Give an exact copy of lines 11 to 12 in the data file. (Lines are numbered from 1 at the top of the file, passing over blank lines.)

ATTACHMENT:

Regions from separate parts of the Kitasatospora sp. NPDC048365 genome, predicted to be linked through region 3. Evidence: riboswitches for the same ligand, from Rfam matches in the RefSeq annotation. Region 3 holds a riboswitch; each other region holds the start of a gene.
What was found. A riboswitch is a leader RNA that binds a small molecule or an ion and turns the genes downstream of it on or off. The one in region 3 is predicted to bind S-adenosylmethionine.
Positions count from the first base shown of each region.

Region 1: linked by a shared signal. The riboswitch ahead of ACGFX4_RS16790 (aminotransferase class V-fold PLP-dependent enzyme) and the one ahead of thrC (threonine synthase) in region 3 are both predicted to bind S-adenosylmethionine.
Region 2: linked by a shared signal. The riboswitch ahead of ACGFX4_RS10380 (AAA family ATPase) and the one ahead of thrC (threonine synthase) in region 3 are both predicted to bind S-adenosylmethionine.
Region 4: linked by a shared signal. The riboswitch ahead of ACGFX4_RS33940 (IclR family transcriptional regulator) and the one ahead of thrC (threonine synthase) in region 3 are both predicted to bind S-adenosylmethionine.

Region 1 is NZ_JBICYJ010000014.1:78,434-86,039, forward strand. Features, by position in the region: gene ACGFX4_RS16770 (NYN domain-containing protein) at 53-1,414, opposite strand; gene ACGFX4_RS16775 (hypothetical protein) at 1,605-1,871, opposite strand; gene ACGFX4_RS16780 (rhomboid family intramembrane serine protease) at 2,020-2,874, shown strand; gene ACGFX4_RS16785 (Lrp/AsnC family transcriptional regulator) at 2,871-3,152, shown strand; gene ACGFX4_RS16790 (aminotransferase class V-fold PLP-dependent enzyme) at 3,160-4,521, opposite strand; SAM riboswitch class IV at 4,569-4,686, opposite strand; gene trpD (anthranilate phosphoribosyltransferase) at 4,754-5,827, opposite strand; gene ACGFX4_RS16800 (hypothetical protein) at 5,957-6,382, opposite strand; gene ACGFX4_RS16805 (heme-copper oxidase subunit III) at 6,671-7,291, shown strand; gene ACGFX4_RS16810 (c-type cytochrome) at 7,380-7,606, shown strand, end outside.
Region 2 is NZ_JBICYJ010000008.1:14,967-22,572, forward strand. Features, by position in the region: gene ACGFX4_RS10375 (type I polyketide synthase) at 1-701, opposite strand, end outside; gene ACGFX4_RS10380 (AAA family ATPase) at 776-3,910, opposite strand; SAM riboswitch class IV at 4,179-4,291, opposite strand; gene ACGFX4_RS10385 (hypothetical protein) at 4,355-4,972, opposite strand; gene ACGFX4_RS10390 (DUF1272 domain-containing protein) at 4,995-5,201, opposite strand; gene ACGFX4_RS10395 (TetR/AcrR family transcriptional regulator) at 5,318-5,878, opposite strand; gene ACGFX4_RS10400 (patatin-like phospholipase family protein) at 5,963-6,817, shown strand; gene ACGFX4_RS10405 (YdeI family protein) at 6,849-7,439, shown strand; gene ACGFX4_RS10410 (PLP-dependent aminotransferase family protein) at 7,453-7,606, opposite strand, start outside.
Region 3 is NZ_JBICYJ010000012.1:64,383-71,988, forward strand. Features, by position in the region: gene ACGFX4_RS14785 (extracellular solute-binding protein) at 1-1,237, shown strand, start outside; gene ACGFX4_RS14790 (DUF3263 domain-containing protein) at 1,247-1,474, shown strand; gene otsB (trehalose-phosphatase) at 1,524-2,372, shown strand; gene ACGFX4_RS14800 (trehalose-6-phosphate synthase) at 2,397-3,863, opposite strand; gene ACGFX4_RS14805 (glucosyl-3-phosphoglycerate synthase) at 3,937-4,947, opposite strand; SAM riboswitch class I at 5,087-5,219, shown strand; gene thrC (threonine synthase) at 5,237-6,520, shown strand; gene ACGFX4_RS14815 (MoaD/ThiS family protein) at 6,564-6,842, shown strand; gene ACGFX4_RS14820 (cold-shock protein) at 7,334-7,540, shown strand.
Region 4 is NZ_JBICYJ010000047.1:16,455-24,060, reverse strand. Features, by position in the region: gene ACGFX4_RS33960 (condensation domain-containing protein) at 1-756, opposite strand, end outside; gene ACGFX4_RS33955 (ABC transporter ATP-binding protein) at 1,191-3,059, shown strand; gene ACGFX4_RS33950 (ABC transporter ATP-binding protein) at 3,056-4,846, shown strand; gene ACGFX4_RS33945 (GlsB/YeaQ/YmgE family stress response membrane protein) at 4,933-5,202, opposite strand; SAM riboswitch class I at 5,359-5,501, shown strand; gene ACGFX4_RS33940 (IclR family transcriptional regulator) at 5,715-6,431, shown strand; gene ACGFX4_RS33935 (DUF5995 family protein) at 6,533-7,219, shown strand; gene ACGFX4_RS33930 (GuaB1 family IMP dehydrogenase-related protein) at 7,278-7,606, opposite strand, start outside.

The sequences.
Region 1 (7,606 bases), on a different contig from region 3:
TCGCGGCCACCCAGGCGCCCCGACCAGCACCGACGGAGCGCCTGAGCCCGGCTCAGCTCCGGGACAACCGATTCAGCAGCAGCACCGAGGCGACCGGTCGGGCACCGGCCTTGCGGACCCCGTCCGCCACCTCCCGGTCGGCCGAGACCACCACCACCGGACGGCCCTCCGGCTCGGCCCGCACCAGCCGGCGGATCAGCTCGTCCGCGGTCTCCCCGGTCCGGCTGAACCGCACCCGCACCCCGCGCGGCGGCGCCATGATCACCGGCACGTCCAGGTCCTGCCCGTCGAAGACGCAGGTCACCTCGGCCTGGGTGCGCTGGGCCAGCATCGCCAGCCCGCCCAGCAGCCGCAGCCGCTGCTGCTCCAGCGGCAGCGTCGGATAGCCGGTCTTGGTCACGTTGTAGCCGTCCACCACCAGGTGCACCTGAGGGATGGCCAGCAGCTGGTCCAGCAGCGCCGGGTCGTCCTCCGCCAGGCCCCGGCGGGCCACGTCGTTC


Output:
The sequences.
Region 1 (7,606 bases), on a different contig from region 3: